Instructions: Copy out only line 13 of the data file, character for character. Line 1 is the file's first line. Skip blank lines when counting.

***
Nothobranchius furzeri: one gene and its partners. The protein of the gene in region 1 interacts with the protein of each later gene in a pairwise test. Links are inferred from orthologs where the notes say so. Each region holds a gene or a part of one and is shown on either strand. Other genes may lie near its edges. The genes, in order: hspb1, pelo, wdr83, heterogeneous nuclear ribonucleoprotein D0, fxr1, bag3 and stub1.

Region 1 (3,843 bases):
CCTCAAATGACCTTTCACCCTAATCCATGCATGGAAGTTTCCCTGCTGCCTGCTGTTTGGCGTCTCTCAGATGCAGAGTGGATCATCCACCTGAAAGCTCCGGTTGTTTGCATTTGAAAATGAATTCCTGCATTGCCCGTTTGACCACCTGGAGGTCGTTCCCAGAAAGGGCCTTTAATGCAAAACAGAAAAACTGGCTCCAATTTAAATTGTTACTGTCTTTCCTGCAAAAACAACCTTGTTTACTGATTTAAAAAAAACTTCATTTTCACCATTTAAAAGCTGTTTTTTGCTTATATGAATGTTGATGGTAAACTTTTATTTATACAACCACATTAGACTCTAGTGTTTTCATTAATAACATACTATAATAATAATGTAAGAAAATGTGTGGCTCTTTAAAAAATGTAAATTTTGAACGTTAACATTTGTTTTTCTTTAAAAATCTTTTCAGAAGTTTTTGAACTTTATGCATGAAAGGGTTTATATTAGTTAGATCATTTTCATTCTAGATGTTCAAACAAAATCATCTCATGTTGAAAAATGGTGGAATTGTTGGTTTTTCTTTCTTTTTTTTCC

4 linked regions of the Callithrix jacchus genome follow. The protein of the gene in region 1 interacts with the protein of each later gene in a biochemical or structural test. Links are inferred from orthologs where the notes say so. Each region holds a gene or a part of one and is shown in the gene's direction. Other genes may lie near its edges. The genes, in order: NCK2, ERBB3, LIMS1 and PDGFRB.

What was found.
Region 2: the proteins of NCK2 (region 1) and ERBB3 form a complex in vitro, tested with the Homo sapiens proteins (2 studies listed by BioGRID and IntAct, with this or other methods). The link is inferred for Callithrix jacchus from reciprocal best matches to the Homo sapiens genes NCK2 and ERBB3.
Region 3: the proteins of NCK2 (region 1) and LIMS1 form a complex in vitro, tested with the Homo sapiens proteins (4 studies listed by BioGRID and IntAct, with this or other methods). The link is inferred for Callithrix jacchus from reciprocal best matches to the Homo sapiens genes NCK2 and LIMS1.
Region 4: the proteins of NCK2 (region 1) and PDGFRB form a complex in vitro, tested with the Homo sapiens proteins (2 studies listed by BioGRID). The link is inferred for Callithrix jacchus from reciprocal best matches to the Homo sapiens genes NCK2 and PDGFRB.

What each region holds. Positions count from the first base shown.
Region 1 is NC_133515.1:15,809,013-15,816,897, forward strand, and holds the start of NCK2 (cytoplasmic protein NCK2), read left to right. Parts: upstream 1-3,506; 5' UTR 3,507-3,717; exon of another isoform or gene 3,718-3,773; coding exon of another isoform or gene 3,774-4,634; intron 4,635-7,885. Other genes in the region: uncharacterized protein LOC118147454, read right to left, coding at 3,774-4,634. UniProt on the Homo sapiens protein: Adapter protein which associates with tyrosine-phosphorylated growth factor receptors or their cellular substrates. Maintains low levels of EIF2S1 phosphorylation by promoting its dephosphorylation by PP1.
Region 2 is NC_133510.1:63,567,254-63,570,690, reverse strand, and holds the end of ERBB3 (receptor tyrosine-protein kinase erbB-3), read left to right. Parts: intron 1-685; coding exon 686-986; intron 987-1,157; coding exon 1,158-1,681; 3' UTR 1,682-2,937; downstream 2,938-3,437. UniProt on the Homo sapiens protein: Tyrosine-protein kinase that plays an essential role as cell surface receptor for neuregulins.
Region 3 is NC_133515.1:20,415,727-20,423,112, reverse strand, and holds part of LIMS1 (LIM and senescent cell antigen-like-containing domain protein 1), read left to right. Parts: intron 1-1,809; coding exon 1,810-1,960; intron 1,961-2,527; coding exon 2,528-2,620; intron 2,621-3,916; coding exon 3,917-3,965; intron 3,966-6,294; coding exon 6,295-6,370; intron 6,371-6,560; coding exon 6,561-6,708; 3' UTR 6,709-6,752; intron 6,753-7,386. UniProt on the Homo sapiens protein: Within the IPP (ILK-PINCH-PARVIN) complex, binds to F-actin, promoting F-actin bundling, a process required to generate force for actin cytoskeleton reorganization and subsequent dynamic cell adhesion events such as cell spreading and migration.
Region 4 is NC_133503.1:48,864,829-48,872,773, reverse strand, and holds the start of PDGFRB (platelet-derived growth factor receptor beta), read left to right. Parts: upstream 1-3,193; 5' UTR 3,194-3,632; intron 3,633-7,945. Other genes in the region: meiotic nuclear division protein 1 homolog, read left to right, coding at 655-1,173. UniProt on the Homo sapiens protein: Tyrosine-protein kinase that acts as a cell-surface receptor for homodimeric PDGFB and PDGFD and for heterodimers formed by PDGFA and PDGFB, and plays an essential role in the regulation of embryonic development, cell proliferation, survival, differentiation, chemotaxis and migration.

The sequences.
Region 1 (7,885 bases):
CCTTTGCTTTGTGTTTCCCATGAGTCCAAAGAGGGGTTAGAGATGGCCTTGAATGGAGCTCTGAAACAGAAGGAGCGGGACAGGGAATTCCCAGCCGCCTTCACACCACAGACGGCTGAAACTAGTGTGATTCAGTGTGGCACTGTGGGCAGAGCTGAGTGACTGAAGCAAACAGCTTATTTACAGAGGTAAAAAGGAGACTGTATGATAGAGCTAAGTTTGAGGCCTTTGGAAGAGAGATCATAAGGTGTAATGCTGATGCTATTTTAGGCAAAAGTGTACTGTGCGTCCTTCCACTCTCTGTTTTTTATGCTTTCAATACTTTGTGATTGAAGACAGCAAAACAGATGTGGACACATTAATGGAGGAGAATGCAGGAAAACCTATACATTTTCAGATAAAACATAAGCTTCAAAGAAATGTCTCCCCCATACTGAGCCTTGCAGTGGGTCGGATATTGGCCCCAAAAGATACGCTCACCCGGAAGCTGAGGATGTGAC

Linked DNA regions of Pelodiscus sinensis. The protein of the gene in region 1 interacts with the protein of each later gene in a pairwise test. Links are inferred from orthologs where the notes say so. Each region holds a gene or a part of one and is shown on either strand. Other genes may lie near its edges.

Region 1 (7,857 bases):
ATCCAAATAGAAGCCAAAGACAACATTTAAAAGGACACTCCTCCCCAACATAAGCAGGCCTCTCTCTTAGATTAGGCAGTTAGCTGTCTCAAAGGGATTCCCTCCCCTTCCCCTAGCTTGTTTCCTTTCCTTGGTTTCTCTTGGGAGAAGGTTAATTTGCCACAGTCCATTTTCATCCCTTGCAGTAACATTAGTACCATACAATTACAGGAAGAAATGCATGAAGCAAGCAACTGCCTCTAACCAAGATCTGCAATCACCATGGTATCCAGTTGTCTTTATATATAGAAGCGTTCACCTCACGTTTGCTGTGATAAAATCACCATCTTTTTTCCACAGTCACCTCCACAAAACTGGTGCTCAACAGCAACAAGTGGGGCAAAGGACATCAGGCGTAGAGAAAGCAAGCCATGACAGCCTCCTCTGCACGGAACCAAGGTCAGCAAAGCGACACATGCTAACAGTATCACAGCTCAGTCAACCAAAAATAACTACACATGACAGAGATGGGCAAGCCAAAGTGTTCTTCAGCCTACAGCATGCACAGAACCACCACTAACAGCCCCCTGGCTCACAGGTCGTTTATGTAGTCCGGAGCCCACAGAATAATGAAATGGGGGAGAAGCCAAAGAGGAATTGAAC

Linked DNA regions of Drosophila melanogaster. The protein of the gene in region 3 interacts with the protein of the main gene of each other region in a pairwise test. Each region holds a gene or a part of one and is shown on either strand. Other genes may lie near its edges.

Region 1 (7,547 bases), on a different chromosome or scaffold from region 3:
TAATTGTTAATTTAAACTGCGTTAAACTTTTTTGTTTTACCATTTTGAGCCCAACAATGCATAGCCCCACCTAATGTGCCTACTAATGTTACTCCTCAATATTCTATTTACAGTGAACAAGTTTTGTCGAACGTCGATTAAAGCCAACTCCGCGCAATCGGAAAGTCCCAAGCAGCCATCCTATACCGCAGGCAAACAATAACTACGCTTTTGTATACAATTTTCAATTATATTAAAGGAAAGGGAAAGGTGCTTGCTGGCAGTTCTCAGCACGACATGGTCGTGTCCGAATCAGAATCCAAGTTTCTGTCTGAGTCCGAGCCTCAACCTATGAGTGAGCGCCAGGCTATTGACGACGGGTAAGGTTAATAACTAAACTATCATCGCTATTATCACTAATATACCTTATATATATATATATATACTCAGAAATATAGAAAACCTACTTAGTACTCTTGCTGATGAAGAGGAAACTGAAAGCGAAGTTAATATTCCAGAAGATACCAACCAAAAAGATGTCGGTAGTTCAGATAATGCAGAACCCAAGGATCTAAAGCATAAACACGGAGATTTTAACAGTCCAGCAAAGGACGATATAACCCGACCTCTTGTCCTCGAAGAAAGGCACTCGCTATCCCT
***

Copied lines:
Region 4 is NC_133503.1:48,864,829-48,872,773, reverse strand, and holds the start of PDGFRB (platelet-derived growth factor receptor beta), read left to right. Parts: upstream 1-3,193; 5' UTR 3,194-3,632; intron 3,633-7,945. Other genes in the region: meiotic nuclear division protein 1 homolog, read left to right, coding at 655-1,173. UniProt on the Homo sapiens protein: Tyrosine-protein kinase that acts as a cell-surface receptor for homodimeric PDGFB and PDGFD and for heterodimers formed by PDGFA and PDGFB, and plays an essential role in the regulation of embryonic development, cell proliferation, survival, differentiation, chemotaxis and migration.